New York News
Times Square packed with security for New Year's
NEW YORK -- When revelers pack Times Square for the annual New Year's eve celebration on Monday night, police will observe a tradition of their own: giving them lots of company.
Each year, the New York Police Department assigns thousands of extra patrols to festivities - in ways seen and unseen - to control the crowd and watch for any signs of trouble. Hundreds of thousands of people from all over the world are expected to pack into the bow-tie stretch of streets in Midtown Manhattan to see the crystal ball drop and ring in 2013.
"We think it's the safest place in the world on New Year's Eve," Police Commissioner Raymond Kelly told The Associated Press ahead of the holiday.
Security in Times Square has become an obsession for the NYPD in the post-9/11 world, especially since the botched attempted car bombing there in the summer of 2010. More recently, details emerged in another case in Florida saying that one suspect considered Times Square as a potential target.
"Times Square is an iconic location that draws a significant number of people every day," Kelly said. "New Year's Eve is the apex of that, so we have to plan accordingly."
Kelly stressed that there are no specific terror threats related to a celebration televised across the globe. But believing that the so-called "Crossroads of the World" is always in the crosshairs of would-be terrorists, the nation's largest police department has turned securing the event into a science.
Hotels are a particular concern. The department has worked closely with managers, urging them to guard against anyone who might seek to check into a guest room and use it to launch a sniper or other type of attack.
"We ask them to monitor people coming into the hotels very closely," Kelly said.
In terms of crowd control, police noticed last year that revelers starting flocking to Times Square earlier in the day to hear rehearsals of performers scheduled for various telecasts.
"At one o'clock in the afternoon, there was a significant crowd," Kelly said. "It was really packed with people."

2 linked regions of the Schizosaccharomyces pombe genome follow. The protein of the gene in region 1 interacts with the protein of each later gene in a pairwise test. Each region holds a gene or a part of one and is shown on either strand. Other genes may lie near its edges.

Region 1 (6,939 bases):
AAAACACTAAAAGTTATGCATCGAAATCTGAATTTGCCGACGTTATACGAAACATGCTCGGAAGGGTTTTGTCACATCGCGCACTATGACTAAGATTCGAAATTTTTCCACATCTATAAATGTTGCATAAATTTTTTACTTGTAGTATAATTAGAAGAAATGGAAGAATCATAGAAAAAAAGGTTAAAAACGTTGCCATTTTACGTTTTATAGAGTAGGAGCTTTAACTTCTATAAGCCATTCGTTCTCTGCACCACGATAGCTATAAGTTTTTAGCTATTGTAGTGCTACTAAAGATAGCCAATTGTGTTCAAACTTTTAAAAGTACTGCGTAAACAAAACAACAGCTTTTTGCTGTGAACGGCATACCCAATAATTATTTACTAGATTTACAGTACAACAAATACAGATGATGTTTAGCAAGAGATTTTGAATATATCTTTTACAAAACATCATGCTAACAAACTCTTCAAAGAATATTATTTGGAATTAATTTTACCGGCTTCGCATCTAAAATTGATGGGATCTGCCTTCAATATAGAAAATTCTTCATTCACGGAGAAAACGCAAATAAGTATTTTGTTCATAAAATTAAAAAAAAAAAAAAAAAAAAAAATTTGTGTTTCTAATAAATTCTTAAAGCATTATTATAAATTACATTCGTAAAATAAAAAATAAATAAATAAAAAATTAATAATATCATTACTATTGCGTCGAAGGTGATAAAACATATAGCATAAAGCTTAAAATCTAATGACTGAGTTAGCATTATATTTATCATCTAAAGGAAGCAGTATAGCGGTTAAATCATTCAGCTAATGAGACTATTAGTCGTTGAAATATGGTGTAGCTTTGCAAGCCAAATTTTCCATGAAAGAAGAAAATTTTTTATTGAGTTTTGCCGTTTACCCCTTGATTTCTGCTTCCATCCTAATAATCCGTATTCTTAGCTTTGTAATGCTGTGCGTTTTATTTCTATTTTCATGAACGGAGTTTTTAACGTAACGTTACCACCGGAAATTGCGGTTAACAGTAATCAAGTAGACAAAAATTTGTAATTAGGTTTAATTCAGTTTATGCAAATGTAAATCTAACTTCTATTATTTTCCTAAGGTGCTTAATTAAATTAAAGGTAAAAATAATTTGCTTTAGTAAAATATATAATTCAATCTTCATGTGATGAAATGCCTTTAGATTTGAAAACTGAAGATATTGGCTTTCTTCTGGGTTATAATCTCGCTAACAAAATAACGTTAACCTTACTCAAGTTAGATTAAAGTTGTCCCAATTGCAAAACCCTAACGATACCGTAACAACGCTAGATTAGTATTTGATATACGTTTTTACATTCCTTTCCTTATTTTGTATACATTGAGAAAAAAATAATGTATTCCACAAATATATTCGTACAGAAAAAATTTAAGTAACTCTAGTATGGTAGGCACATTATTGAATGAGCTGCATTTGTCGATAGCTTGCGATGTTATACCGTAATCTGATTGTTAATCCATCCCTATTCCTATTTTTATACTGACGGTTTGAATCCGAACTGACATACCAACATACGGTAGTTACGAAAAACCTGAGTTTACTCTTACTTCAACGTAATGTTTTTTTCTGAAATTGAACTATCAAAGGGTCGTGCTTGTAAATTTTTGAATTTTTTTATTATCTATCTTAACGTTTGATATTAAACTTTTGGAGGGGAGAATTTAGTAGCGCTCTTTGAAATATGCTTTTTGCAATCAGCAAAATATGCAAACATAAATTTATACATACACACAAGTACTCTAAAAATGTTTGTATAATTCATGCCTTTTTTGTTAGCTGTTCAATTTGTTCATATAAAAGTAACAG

So this year, the department will adjust by posting more officers on the streets before nightfall, the commissioner said.
Along with the army of additional uniformed officers, police will use barriers to prevent overcrowding and for checkpoints to inspect vehicles, enforce a ban on alcohol and check handbags. Visitors will see bomb-sniffing dogs and heavily armed counter-terrorism teams. Rooftop patrols and NYPD helicopters will keep an eye on the crowd as well.
Other plainclothes officers are assigned to blend into the crowd. Many officers will be wearing palm-size radiation detectors designed to give off a signal if they detect evidence of a dirty bomb, an explosive intended to spread panic by creating a radioactive cloud.
The bomb squad and another unit specializing in chemical and biological threats will sweep hotels, theaters, construction sites and parking garages. They also will patrol the sprawling Times Square subway station.
The NYPD also will rely on a network of thousands of closed-circuit security cameras carpeting the roughly 1.7 square miles south of Canal Street, the subway system and parts of Midtown Manhattan.
Another annual practice: Sealing manhole covers and removing mailboxes to prevent anyone from using them to conceal an explosive or other device.
In 2010, Faisal Shahzad left a Nissan Pathfinder outfitted with a crude, homemade propane-and-gasoline bomb on a block teeming with tourists. The explosive malfunctioned, but the near-miss spread a wave of fear across the city. Authorities say Shahzad was backed by the Pakistani Taliban,
Shahzad was arrested and, after a guilty plea, sentenced to life in prison. But he warned, "Brace yourselves, because the war with Muslims has just begun."
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